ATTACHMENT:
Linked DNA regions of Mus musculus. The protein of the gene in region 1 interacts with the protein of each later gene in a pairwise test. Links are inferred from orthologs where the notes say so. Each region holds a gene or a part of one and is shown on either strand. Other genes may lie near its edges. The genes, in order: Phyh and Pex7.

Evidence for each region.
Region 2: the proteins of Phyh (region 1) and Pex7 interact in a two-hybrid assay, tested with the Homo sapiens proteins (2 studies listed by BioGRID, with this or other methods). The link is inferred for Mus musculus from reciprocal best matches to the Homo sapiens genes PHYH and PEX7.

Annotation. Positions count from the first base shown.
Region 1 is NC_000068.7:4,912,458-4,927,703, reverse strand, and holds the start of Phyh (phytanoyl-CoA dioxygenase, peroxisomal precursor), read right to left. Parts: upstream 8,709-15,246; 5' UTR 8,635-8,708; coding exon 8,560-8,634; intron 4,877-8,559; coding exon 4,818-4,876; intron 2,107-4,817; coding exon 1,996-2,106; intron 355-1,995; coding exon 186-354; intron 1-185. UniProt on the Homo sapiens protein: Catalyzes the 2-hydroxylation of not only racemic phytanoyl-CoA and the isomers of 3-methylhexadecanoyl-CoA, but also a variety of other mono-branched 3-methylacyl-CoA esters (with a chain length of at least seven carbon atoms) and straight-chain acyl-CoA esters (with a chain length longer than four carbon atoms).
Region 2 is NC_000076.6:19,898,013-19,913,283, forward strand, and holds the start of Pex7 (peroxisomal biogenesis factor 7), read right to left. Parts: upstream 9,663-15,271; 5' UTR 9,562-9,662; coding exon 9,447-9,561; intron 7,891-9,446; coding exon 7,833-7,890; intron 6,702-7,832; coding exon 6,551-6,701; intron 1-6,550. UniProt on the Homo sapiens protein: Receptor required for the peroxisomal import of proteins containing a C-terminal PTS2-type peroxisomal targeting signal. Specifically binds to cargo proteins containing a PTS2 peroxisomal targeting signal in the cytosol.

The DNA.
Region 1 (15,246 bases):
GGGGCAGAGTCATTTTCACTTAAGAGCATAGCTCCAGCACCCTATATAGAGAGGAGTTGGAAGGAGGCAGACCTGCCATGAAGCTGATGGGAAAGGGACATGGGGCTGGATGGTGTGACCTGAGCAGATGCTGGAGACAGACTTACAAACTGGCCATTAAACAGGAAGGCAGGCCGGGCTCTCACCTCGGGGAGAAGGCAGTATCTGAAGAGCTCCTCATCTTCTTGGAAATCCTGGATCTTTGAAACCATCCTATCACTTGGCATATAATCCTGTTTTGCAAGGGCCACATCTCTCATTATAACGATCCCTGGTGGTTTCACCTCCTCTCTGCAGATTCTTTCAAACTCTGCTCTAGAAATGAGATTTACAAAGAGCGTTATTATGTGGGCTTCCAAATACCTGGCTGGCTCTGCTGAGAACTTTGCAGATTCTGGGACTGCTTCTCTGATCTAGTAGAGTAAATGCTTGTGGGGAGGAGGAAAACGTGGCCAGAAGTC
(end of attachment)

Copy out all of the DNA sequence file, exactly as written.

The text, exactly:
Linked DNA regions of Mus musculus. The protein of the gene in region 1 interacts with the protein of each later gene in a pairwise test. Links are inferred from orthologs where the notes say so. Each region holds a gene or a part of one and is shown on either strand. Other genes may lie near its edges. The genes, in order: Phyh and Pex7.

Evidence for each region.
Region 2: the proteins of Phyh (region 1) and Pex7 interact in a two-hybrid assay, tested with the Homo sapiens proteins (2 studies listed by BioGRID, with this or other methods). The link is inferred for Mus musculus from reciprocal best matches to the Homo sapiens genes PHYH and PEX7.

Annotation. Positions count from the first base shown.
Region 1 is NC_000068.7:4,912,458-4,927,703, reverse strand, and holds the start of Phyh (phytanoyl-CoA dioxygenase, peroxisomal precursor), read right to left. Parts: upstream 8,709-15,246; 5' UTR 8,635-8,708; coding exon 8,560-8,634; intron 4,877-8,559; coding exon 4,818-4,876; intron 2,107-4,817; coding exon 1,996-2,106; intron 355-1,995; coding exon 186-354; intron 1-185. UniProt on the Homo sapiens protein: Catalyzes the 2-hydroxylation of not only racemic phytanoyl-CoA and the isomers of 3-methylhexadecanoyl-CoA, but also a variety of other mono-branched 3-methylacyl-CoA esters (with a chain length of at least seven carbon atoms) and straight-chain acyl-CoA esters (with a chain length longer than four carbon atoms).
Region 2 is NC_000076.6:19,898,013-19,913,283, forward strand, and holds the start of Pex7 (peroxisomal biogenesis factor 7), read right to left. Parts: upstream 9,663-15,271; 5' UTR 9,562-9,662; coding exon 9,447-9,561; intron 7,891-9,446; coding exon 7,833-7,890; intron 6,702-7,832; coding exon 6,551-6,701; intron 1-6,550. UniProt on the Homo sapiens protein: Receptor required for the peroxisomal import of proteins containing a C-terminal PTS2-type peroxisomal targeting signal. Specifically binds to cargo proteins containing a PTS2 peroxisomal targeting signal in the cytosol.

The DNA.
Region 1 (15,246 bases):
GGGGCAGAGTCATTTTCACTTAAGAGCATAGCTCCAGCACCCTATATAGAGAGGAGTTGGAAGGAGGCAGACCTGCCATGAAGCTGATGGGAAAGGGACATGGGGCTGGATGGTGTGACCTGAGCAGATGCTGGAGACAGACTTACAAACTGGCCATTAAACAGGAAGGCAGGCCGGGCTCTCACCTCGGGGAGAAGGCAGTATCTGAAGAGCTCCTCATCTTCTTGGAAATCCTGGATCTTTGAAACCATCCTATCACTTGGCATATAATCCTGTTTTGCAAGGGCCACATCTCTCATTATAACGATCCCTGGTGGTTTCACCTCCTCTCTGCAGATTCTTTCAAACTCTGCTCTAGAAATGAGATTTACAAAGAGCGTTATTATGTGGGCTTCCAAATACCTGGCTGGCTCTGCTGAGAACTTTGCAGATTCTGGGACTGCTTCTCTGATCTAGTAGAGTAAATGCTTGTGGGGAGGAGGAAAACGTGGCCAGAAGTC